The million mirrors on each DLP chip roughly correspond to a resolution of 1280x768, and the demo Grant and Yobie showed me was 720p video piped out of a MacBook Air. In one case, it was an off-the-shelf digital copy of Life of Pi. But even with a 720p source and the equivalent of a 720p output in the glasses, I couldn't pinpoint the resolution. The only giveaway was some video compression artifacts from the source footage, which is a factor of bitrate, not resolution. Objects in focus looked much sharper than I would expect from 720p, and with the interpupilary distance adjusted, there was no crosstalk that I could see in the 3D. But more importantly, my eyes weren't strained and I actually could let my pupils comfortably wander and focus on different parts of the image. It was much more like looking at the reflective screen of a movie theater than a big screen TV at home.

Grant told me that image simulates an 80-inch screen sitting 8-feet away from your eyes, which I can't confirm, but I did perceive a sense of distance between my eyes and the image. That's another way of saying that the Virtual Retinal Display doesn't fill your entire field of view, like the Oculus Rift does. The lenses between the DLP chip and your eyes frame the image so that there's a noticeable windowbox around it. I'm told that's because Avegant wants the first generation of these glasses to be practical for legacy media consumption, since it can accept video signals from any HDMI source. 2.35:1 aspect ratio Blu-ray movies don't look good if they're stretched to fill your entire field of view. This is CinemaScope, not IMAX. But wouldn't that be great?

The second demo I was given was of Virtual Retinal Display's head-tracking capabilities for gaming. With the glasses strapped tight to my head using a makeshift GoPro strap, I played a little bit of Call of Duty: Ghosts using head movement instead of the right controller stick. This isn't a game designed for HMD head-tracking, so aiming and directional control wasn't good, but the point of low-latency was made. Like the Oculus Rift, these glasses use a nine-axis motion tracker (gyro, accelerometer, compass) for its head-tracking, but I can't say whether it's as good without direct comparison. One interesting thing is that the 540p render of COD: Ghosts didn't look nearly as sharp as the high-def video footage--it was weird to see aliasing in the game graphics without seeing the pixels of the display.

If the photos of the Virtual Retinal Display make it look hacked together, that's because it's still early in the prototype stage. Avegant has been working on getting the optics figured out, and will unveil their target consumer design next month. The goal, Yobie said, was for glasses that you wouldn't have to strap to your head. They will have to be lightweight--a 10 ounce goal is tentative--and that's with added high-fidelity audio that's not in the current prototype. Another eventual ambitious goal is to make it completely wireless, using onboard power and a wireless receiver to connect it to a video source--even if that's a smartphone. [Correction: Avegant reached out to clarify that wireless was an eventual possibility, but wouldn't be making it in the next prototype or what's coming early next year.]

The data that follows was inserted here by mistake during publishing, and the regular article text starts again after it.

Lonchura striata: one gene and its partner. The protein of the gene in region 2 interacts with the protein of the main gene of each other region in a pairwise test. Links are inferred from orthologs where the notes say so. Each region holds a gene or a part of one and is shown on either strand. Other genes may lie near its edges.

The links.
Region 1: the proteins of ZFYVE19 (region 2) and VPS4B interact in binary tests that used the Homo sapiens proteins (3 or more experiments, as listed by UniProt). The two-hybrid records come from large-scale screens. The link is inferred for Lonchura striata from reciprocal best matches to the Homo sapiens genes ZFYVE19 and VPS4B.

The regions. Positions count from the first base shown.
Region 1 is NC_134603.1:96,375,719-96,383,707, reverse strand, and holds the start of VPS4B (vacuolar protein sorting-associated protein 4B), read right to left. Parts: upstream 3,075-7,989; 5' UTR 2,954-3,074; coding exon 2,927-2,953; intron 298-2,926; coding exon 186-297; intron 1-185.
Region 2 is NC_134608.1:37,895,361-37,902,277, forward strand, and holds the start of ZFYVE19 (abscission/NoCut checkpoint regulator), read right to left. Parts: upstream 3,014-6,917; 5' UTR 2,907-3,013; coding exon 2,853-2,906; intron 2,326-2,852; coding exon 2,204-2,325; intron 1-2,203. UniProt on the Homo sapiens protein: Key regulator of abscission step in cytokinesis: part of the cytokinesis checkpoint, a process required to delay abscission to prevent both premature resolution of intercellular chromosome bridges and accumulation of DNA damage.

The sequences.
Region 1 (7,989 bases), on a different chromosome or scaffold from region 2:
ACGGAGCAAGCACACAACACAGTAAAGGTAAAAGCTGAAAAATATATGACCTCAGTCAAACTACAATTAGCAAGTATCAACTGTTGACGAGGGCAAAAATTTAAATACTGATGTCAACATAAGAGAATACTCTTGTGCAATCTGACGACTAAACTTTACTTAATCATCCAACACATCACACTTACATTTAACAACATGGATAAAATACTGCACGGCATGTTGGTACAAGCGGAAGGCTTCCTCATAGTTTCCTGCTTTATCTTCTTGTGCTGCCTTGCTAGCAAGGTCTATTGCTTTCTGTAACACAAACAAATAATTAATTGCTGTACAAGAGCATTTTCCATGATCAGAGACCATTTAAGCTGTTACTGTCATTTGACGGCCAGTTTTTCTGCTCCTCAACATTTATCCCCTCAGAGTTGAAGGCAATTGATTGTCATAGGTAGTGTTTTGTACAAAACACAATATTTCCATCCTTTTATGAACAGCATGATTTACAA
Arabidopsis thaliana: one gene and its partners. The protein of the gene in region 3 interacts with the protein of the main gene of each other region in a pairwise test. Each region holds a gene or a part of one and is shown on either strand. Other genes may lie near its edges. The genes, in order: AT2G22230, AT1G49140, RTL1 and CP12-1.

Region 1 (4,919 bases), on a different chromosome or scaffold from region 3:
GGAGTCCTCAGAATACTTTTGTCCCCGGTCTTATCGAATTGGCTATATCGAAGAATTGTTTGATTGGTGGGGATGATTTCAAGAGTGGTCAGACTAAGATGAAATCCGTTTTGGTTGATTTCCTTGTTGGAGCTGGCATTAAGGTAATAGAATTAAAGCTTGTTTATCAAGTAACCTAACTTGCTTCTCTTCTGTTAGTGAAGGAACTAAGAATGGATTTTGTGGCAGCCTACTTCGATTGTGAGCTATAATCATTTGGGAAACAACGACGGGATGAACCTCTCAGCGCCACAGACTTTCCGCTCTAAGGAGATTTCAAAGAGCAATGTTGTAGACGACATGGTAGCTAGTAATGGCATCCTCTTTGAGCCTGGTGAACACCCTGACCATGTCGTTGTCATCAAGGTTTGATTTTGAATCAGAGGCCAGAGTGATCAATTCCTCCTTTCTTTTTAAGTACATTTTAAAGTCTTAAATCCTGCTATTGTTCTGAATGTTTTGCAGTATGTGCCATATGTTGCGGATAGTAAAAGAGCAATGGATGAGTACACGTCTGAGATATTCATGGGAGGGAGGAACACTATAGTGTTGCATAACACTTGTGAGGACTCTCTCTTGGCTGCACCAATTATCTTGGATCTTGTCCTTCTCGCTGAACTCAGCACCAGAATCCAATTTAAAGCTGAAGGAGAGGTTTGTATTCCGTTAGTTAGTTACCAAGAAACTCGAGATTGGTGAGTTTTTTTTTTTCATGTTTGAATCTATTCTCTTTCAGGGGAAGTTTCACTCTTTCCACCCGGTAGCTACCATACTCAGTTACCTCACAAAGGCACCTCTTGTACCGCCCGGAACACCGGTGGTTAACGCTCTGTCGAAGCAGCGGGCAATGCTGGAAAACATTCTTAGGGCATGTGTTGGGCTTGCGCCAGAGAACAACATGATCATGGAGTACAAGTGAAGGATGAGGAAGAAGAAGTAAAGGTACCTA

Another difference between this and the Oculus--you're not supposed to wear it over your glasses. The Virtual Retinal Display has a built-in diopter system that lets you focus each eye independently using a click wheel.

For a product that's only been in development for 11 months, Avegant's Virtual Retinal Display looks well on its way to becoming an interesting consumer product. The company will be at CES in January to show its next prototypes, which could also coincide with the timing of a crowd-funding campaign.

Grant and Yobie didn't leave me skeptical about Avegant's technology--this is genuinely innovative tech that has the potential to solve a big problem with head-mounted displays. But I am still skeptical about whether people want to use HMDs for watching video and gaming, even as just a complement to a big-screen in the living room. When I asked them how they felt about entering a market that has yet to prove itself, Yobie said that it's the kind of challenge he welcomes. Long before his last job as Global Chief Technology Officer for Citigroup, he was an engineer at Lotus working on another unproven technology. It was the spreadsheet.